Help for Heroes launches recumbent cycling jersey with design input from veteran

Help for Heroes has launched its first recumbent cycle jersey, developed in conjunction with David Rose, a former RAF aircraft engineer from Downham Market, Norfolk.

Many of the wounded veterans supported by the charity cycle on recumbent trikes and hand bikes as part of their recovery, so Help for Heroes recognised the need for a jersey designed specifically for their needs and brought in Rose to help create the ideal product.

Rose explained: “Prior to the launch of the Recumbent Cycle Jersey, I had to use a standard one which, when you’re sitting in a chair, means no useful pockets, moisture-wicking materials in the wrong place and a fit that just doesn’t work.”

With Rose’s input, the fit of the jersey has been developed to suit the cycling position with the collar cut higher at the back and lower at the front. Priced at £40, it features two front pockets, angled for easier access, with zip closures to keep contents safe.

The back panel is made from lightweight mesh fabric for improved comfort in the seat and is made from sports performance fabric to accelerate moisture away from the skin, while the mesh panels help to maintain body temperature.

Rose (pictured modelling the jersey) consulted with fellow riders during the design phase who also helped in testing the product and he believes recumbent cyclists will be very happy with the design.

He added: “We have addressed everything that is wrong with a standard cycling jersey for recumbent cycling. This means I now have a place for my phone, snacks, keys, and all manner of items, whilst remaining comfortable with far-improved moisture control. For me, it’s a game changer.”

Rose, 51, experienced a number of injuries during his 31 years of service for the RAF, which left him with his right arm and hand partially paralysed owing to nerve damage in his shoulder. He requires strong medication to deal with Complex Regional Pain Syndrome and his mental health suffered due to the impact of his injuries and loss of his military career.

When he got on a trike it was one of the first things he found he could do without too much pain. It gave him the same buzz as upright cycling and re-introduced an amount of risk that he could control.

Rose will be modelling his Recumbent Cycling Jersey throughout June as he has also signed up to Help for Heroes’ new cycling challenge, Heroes Ride 200. For this, participants are being asked to ride 200 miles between 1st-30th June on any bike, anywhere, to raise vital funds to support wounded veterans and their families.

He will be taking part in Heroes Ride 200 as one of a team of six wounded veterans, called the Heroes Team, who all use cycling to help overcome a variety of mental and physical health challenges – from PTSD and spinal injuries to arm paralysis and chronic illnesses.

They hope that by joining as a team they can highlight the positive impact of cycling on physical and mental wellbeing, while promoting the inclusivity of Heroes Ride 200 as a cycling event.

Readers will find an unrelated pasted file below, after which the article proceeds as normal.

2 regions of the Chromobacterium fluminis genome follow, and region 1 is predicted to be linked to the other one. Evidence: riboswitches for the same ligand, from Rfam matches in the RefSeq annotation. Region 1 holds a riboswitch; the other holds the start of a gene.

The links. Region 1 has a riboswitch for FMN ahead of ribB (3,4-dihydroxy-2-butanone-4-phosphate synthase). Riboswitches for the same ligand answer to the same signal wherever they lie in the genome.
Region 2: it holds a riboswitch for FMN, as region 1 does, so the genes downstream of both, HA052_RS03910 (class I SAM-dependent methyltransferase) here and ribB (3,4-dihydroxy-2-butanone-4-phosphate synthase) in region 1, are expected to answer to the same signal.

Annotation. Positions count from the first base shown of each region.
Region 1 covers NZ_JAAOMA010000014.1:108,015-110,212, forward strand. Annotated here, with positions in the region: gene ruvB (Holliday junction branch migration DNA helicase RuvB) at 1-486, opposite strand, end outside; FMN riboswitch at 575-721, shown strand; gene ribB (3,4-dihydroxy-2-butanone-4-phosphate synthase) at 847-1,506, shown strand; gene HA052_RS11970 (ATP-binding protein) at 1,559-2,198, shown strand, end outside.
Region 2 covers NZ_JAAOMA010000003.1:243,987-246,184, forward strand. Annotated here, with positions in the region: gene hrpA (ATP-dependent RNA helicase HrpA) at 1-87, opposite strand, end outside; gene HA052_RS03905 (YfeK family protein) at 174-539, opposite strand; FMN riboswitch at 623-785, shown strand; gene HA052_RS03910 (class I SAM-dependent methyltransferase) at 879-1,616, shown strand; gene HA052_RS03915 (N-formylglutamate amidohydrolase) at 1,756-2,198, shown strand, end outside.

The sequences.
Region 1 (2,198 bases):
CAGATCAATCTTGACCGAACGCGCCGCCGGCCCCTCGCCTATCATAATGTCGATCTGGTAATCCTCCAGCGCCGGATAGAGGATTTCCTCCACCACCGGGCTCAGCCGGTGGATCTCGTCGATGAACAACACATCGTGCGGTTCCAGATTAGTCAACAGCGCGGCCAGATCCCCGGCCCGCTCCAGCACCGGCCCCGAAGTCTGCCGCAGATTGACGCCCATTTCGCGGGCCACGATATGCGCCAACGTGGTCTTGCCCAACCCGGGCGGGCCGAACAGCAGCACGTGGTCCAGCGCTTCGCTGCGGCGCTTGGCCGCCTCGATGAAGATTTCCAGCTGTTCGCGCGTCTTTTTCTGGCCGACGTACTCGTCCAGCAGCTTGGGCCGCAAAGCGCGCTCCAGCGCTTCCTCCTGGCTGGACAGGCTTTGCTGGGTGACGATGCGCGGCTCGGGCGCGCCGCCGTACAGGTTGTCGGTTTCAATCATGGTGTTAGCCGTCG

Between now and the end of June, Rose and his fellow Heroes Team members will be highlighting their stories, training tips and progress on social media which will be shared on Help for Heroes’ own social media channels. They even hope they will be able to meet up for a finale to the challenge on 30th June if COVID restrictions allow.

Whilst 200 miles is a challenging, but far from impossible, distance for most weekend cyclists, it can be a huge individual challenge for many veterans who have been injured or become ill as a result of their time in the Armed Forces.

This is why Heroes Ride 200 is encouraging teams as well as individuals to sign up so that, even if someone only feels able to cycle five miles, they are still contributing and making a difference to the team total.

Hannah Lawton, sports recovery manager at Help for Heroes, added: “Cycling is a great sport for anyone. The Heroes Team embodies the amazing spirit of our cycling veterans and, as their assortment of hand bikes, recumbent trikes and upright bikes show, there is a bike to suit pretty much any impairment, making cycling one of the most adaptive sports there is. This is what has made cycling a core activity in the recovery of many of our veterans.

“With Heroes Ride 200 we hope to encourage many others to join us, whatever their skill or fitness level, and experience all the mental and physical health benefits of being on two wheels – all whilst raising vital funds for wounded and sick veterans.”

97% of Help for Heroes’ income comes from the great British public, but it experienced a 65% loss to its income from events in 2020 due to the pandemic. At the same time, demand for the charity’s services is going up. During the first lockdown, there was a 33% increase in those coming forward for mental health support.

To sign up for Heroes Ride 200 visit

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